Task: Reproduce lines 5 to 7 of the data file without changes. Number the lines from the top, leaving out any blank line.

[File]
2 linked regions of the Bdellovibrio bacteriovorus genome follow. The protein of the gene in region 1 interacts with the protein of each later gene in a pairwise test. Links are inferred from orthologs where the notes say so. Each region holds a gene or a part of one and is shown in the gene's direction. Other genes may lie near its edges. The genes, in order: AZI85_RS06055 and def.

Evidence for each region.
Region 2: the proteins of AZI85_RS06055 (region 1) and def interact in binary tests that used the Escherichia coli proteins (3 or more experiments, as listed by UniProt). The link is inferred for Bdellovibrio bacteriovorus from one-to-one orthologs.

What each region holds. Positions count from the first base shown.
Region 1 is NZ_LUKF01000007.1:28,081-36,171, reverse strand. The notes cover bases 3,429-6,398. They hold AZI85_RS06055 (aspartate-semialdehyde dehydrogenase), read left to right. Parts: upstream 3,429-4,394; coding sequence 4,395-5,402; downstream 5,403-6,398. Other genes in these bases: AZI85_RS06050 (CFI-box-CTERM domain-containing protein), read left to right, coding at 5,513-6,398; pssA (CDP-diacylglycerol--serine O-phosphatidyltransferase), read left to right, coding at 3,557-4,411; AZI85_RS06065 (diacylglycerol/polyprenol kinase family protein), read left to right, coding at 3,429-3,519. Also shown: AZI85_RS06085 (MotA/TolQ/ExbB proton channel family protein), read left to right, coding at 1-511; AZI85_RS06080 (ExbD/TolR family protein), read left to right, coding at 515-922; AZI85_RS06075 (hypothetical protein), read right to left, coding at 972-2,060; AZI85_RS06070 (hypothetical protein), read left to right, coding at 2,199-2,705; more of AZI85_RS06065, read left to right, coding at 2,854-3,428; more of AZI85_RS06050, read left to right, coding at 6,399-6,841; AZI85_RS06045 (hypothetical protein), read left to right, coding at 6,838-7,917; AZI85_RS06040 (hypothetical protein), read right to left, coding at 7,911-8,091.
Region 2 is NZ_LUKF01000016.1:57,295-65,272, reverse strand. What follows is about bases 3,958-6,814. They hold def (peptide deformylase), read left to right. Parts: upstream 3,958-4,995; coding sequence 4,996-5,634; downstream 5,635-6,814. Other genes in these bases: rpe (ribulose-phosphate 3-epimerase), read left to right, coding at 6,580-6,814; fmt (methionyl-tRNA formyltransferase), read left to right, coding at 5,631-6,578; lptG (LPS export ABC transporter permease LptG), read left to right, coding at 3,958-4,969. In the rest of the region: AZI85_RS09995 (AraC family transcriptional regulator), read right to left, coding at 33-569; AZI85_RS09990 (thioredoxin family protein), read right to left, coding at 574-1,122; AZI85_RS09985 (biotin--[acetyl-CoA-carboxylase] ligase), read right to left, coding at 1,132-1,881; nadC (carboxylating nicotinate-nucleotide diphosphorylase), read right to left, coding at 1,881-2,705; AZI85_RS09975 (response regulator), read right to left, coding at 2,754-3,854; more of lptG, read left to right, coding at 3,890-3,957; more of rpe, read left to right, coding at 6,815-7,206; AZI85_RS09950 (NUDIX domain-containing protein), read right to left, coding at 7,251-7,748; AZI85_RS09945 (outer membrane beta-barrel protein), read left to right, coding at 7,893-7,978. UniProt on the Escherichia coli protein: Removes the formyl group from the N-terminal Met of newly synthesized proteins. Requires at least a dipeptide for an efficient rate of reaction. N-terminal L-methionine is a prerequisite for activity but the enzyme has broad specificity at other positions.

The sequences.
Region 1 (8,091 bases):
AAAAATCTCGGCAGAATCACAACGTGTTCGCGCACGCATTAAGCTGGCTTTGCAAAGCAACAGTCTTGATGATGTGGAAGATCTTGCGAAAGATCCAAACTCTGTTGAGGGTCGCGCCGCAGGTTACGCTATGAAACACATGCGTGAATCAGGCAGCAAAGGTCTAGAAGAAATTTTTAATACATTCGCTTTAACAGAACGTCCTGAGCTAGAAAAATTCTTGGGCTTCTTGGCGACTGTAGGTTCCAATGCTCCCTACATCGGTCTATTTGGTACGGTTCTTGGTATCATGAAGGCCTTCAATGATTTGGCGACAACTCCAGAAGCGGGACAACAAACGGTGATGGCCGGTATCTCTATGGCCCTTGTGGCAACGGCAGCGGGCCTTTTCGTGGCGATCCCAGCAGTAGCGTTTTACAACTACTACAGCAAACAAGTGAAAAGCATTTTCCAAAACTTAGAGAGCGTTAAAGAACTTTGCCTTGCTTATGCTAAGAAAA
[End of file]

Region 1 is NZ_LUKF01000007.1:28,081-36,171, reverse strand. The notes cover bases 3,429-6,398. They hold AZI85_RS06055 (aspartate-semialdehyde dehydrogenase), read left to right. Parts: upstream 3,429-4,394; coding sequence 4,395-5,402; downstream 5,403-6,398. Other genes in these bases: AZI85_RS06050 (CFI-box-CTERM domain-containing protein), read left to right, coding at 5,513-6,398; pssA (CDP-diacylglycerol--serine O-phosphatidyltransferase), read left to right, coding at 3,557-4,411; AZI85_RS06065 (diacylglycerol/polyprenol kinase family protein), read left to right, coding at 3,429-3,519. Also shown: AZI85_RS06085 (MotA/TolQ/ExbB proton channel family protein), read left to right, coding at 1-511; AZI85_RS06080 (ExbD/TolR family protein), read left to right, coding at 515-922; AZI85_RS06075 (hypothetical protein), read right to left, coding at 972-2,060; AZI85_RS06070 (hypothetical protein), read left to right, coding at 2,199-2,705; more of AZI85_RS06065, read left to right, coding at 2,854-3,428; more of AZI85_RS06050, read left to right, coding at 6,399-6,841; AZI85_RS06045 (hypothetical protein), read left to right, coding at 6,838-7,917; AZI85_RS06040 (hypothetical protein), read right to left, coding at 7,911-8,091.
Region 2 is NZ_LUKF01000016.1:57,295-65,272, reverse strand. What follows is about bases 3,958-6,814. They hold def (peptide deformylase), read left to right. Parts: upstream 3,958-4,995; coding sequence 4,996-5,634; downstream 5,635-6,814. Other genes in these bases: rpe (ribulose-phosphate 3-epimerase), read left to right, coding at 6,580-6,814; fmt (methionyl-tRNA formyltransferase), read left to right, coding at 5,631-6,578; lptG (LPS export ABC transporter permease LptG), read left to right, coding at 3,958-4,969. In the rest of the region: AZI85_RS09995 (AraC family transcriptional regulator), read right to left, coding at 33-569; AZI85_RS09990 (thioredoxin family protein), read right to left, coding at 574-1,122; AZI85_RS09985 (biotin--[acetyl-CoA-carboxylase] ligase), read right to left, coding at 1,132-1,881; nadC (carboxylating nicotinate-nucleotide diphosphorylase), read right to left, coding at 1,881-2,705; AZI85_RS09975 (response regulator), read right to left, coding at 2,754-3,854; more of lptG, read left to right, coding at 3,890-3,957; more of rpe, read left to right, coding at 6,815-7,206; AZI85_RS09950 (NUDIX domain-containing protein), read right to left, coding at 7,251-7,748; AZI85_RS09945 (outer membrane beta-barrel protein), read left to right, coding at 7,893-7,978. UniProt on the Escherichia coli protein: Removes the formyl group from the N-terminal Met of newly synthesized proteins. Requires at least a dipeptide for an efficient rate of reaction. N-terminal L-methionine is a prerequisite for activity but the enzyme has broad specificity at other positions.

The sequences.